TORONTO — A lot happened Sept. 19. The inaugural Channel Innovation Awards, a new event celebrating the innovative solution providers making a direct impact on Canadian businesses and communities, made its debut. More than a dozen organizations across the country were recognized for their winning solutions. From unique systems developed to protect Canadian digital history to the use of artificial intelligence to meet the needs of a busy homeless shelter/drop-in centre in Calgary, there was no shortage of inspirational stories that reflected the best the channel has to offer. Prior to the event, however, the Canadian Channel Chiefs Council (C4), the voice of technology channel professionals in Canada, gathered together for an afternoon of discussions and exercises circling the bustling channel community. Here, we have collected some of the day’s most memorable moments. (All photographs for CDN by Paul Darrow).


The Canadian Channel Chiefs Council (C4) is the voice of technology channel professionals in Canada, and on Sept. 19, new and existing members of the not-for-profit gathered together for an afternoon of discussions and exercises circling the channel community. The workshops took place prior to Computer Dealer News’ inaugural Channel Innovation Awards. New and existing C4 members had the opportunity to introduce themselves, provide feedback for C4’s new education series introducing the channel community, and talk openly about some of the challenges they and their sales team face in the market. Pictured above, Corinne Sharp, president of the C4, welcomes C4 members to the meeting.


ITWC president Fawn Annan, left, and Sharp, presented Bill Brandel, country chief executive for Ingram Micro Canada, with a certificate, making his recent journey to becoming a certified channel chief official. In addition, nine first-time attendees were also present at the meeting, representing IBM, Microsoft, Cisco, Igloo Software, Xerox, Rogers and AWS. C4 channel chiefs represent IT vendors, solution providers and distributors that are on the front lines of solving major IT business challenges. C4 memberships also provide all the tools, information, resources and professional development such as regular workshops and access to sponsored IDC research.


The state of the channel is always changing. Steve White, vice-president of worldwide channels and alliances research for IDC, pointed to some research that shed some light on channel predictions. Subscription-based products have helped alter the customer journey, changing the way technology gets into the hands of individuals and organizations. This doesn’t render the channel community useless, said White, but it has forced channel players to rethink their strategy. Partnerships and collaboration will become increasingly important. By 2021, 50 per cent of G2000 organizations will form alliances with technology partners and 30 per cent of purchasing will be driven primarily through strategic industry and innovation ecosystems. By 2020, P2P-collaboration-driven initiatives, will account for at least 30 per cent of revenue generated among leading cloud partners. In addition, IoT is becoming a mainstay in the partner ecosystem – IDC suggests that by 2020, more than 70 per cent of infrastructure-centric partners will become involved with IoT in edge development.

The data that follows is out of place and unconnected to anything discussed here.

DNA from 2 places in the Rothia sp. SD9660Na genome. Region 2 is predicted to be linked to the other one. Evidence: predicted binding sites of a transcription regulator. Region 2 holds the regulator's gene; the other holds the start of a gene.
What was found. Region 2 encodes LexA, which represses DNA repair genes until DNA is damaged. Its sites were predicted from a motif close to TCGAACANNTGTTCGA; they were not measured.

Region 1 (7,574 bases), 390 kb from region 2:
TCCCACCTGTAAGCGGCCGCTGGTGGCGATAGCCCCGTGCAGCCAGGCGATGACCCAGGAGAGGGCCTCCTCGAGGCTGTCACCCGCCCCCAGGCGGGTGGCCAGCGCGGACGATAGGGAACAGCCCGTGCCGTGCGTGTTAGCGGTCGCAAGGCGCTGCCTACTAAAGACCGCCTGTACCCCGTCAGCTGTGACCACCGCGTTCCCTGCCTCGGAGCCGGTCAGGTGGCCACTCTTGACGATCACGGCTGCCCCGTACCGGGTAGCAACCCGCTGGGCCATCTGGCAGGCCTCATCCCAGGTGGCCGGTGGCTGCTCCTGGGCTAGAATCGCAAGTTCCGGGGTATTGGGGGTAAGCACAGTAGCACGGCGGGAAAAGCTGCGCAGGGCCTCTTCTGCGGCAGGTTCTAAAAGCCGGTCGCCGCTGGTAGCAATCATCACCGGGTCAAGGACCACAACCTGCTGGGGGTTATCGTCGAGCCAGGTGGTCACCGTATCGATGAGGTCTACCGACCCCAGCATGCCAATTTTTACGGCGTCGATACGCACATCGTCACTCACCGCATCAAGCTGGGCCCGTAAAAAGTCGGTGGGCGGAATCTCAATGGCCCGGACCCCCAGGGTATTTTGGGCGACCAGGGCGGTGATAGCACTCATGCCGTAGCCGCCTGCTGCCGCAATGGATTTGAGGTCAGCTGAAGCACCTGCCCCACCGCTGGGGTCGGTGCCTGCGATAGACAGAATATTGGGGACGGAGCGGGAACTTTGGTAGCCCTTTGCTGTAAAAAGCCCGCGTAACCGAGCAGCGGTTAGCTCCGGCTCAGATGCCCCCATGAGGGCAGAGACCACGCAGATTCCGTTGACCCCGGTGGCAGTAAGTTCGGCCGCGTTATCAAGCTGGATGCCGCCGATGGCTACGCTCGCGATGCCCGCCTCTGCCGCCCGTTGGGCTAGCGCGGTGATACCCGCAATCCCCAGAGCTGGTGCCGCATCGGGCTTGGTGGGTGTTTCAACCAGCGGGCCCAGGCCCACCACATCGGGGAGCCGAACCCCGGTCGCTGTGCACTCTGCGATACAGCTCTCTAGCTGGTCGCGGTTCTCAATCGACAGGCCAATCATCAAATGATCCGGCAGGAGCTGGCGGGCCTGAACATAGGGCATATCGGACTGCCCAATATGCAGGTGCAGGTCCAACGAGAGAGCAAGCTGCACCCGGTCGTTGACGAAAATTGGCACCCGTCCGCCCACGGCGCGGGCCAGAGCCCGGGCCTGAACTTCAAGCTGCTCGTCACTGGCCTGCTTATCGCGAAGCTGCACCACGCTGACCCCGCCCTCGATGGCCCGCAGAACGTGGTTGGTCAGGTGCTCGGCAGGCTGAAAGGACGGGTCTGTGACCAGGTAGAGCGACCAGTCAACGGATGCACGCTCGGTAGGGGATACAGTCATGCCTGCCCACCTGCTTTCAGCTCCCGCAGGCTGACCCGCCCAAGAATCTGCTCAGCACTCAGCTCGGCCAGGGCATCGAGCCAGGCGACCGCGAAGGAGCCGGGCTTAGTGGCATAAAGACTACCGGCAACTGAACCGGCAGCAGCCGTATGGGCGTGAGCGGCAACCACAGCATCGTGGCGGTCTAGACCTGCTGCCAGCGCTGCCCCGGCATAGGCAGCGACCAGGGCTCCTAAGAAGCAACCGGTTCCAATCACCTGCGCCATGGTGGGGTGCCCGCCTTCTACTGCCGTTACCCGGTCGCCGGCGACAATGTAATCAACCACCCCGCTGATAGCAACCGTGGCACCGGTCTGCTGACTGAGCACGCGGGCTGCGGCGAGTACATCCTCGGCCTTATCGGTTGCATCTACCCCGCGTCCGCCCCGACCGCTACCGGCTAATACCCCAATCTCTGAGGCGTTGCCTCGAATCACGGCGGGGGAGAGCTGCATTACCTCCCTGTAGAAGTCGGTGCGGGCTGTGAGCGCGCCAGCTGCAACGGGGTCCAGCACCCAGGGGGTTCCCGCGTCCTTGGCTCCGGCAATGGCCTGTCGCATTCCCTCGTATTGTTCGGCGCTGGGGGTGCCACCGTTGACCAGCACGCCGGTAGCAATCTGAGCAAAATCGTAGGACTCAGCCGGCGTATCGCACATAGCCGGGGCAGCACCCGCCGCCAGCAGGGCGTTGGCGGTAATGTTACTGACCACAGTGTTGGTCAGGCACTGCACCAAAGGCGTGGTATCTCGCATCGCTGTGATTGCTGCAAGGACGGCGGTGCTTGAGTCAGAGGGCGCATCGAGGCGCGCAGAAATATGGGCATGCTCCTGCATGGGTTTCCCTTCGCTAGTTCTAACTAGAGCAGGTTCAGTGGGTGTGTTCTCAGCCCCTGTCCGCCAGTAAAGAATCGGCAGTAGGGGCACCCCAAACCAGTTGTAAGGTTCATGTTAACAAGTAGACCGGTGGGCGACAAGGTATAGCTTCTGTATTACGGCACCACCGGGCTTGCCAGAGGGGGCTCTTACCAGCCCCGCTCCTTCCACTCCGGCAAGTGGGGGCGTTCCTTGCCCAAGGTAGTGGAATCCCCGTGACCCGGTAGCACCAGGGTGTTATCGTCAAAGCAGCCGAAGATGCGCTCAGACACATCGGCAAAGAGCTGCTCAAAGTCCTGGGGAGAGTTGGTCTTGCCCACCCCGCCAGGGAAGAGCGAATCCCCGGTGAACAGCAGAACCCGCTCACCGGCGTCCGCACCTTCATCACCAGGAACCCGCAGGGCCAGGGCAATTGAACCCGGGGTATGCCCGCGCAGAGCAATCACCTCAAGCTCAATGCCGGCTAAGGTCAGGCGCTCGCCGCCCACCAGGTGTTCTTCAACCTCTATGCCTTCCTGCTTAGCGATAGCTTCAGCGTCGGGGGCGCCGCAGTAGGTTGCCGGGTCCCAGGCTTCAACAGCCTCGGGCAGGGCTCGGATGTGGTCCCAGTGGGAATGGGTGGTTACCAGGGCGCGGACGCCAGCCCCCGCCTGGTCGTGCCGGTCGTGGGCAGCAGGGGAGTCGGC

How do you define the different type of channel partners out there? That’s what leaders in the partner community tried to figure out at the C4 workshop ahead of the CIA awards organized by Sharp and Jim Love, ITWC’s CIO. C4 members were asked to write down what they thought various labels – such as value-added resellers, managed solution providers and distributors – meant to them and how they connect to each other. The session concluded with an open discussion about the many labels, in addition to the current challenges sales teams face in the channel. One of the recurring messages from the discussion was about how sales teams should focus less on touting a solution’s specs and features, and instead convey exactly how it will solve a customer’s problem. Everyone thinks they have the fastest server, said one member, but how will it actually solve customer’s problem?